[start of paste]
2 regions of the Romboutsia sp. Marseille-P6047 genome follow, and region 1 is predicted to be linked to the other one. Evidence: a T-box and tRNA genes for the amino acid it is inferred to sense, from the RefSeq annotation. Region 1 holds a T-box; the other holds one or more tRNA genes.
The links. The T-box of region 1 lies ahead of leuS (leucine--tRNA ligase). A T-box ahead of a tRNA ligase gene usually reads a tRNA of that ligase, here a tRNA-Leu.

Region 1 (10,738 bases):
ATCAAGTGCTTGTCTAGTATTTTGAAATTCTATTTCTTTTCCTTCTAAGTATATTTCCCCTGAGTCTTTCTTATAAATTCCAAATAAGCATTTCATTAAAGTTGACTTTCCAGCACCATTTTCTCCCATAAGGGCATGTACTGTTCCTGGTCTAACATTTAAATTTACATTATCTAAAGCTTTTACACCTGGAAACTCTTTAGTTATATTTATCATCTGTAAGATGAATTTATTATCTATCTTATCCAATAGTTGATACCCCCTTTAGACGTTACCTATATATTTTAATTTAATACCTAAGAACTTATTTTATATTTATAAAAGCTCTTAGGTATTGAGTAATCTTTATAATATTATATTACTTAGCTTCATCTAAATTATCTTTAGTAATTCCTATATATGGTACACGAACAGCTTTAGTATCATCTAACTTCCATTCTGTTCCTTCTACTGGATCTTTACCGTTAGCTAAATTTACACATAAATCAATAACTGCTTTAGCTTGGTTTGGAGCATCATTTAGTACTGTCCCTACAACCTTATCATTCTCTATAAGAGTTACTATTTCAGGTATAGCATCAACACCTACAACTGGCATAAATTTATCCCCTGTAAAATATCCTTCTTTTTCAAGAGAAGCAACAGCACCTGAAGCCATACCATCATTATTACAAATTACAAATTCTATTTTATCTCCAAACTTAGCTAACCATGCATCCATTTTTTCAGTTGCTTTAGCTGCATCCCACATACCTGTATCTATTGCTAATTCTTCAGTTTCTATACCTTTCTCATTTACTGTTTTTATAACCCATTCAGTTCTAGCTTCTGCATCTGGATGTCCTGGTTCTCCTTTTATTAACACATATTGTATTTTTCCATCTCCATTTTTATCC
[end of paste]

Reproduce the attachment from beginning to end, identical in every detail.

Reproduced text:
2 regions of the Romboutsia sp. Marseille-P6047 genome follow, and region 1 is predicted to be linked to the other one. Evidence: a T-box and tRNA genes for the amino acid it is inferred to sense, from the RefSeq annotation. Region 1 holds a T-box; the other holds one or more tRNA genes.
The links. The T-box of region 1 lies ahead of leuS (leucine--tRNA ligase). A T-box ahead of a tRNA ligase gene usually reads a tRNA of that ligase, here a tRNA-Leu.

Region 1 (10,738 bases):
ATCAAGTGCTTGTCTAGTATTTTGAAATTCTATTTCTTTTCCTTCTAAGTATATTTCCCCTGAGTCTTTCTTATAAATTCCAAATAAGCATTTCATTAAAGTTGACTTTCCAGCACCATTTTCTCCCATAAGGGCATGTACTGTTCCTGGTCTAACATTTAAATTTACATTATCTAAAGCTTTTACACCTGGAAACTCTTTAGTTATATTTATCATCTGTAAGATGAATTTATTATCTATCTTATCCAATAGTTGATACCCCCTTTAGACGTTACCTATATATTTTAATTTAATACCTAAGAACTTATTTTATATTTATAAAAGCTCTTAGGTATTGAGTAATCTTTATAATATTATATTACTTAGCTTCATCTAAATTATCTTTAGTAATTCCTATATATGGTACACGAACAGCTTTAGTATCATCTAACTTCCATTCTGTTCCTTCTACTGGATCTTTACCGTTAGCTAAATTTACACATAAATCAATAACTGCTTTAGCTTGGTTTGGAGCATCATTTAGTACTGTCCCTACAACCTTATCATTCTCTATAAGAGTTACTATTTCAGGTATAGCATCAACACCTACAACTGGCATAAATTTATCCCCTGTAAAATATCCTTCTTTTTCAAGAGAAGCAACAGCACCTGAAGCCATACCATCATTATTACAAATTACAAATTCTATTTTATCTCCAAACTTAGCTAACCATGCATCCATTTTTTCAGTTGCTTTAGCTGCATCCCACATACCTGTATCTATTGCTAATTCTTCAGTTTCTATACCTTTCTCATTTACTGTTTTTATAACCCATTCAGTTCTAGCTTCTGCATCTGGATGTCCTGGTTCTCCTTTTATTAACACATATTGTATTTTTCCATCTCCATTTTTATCC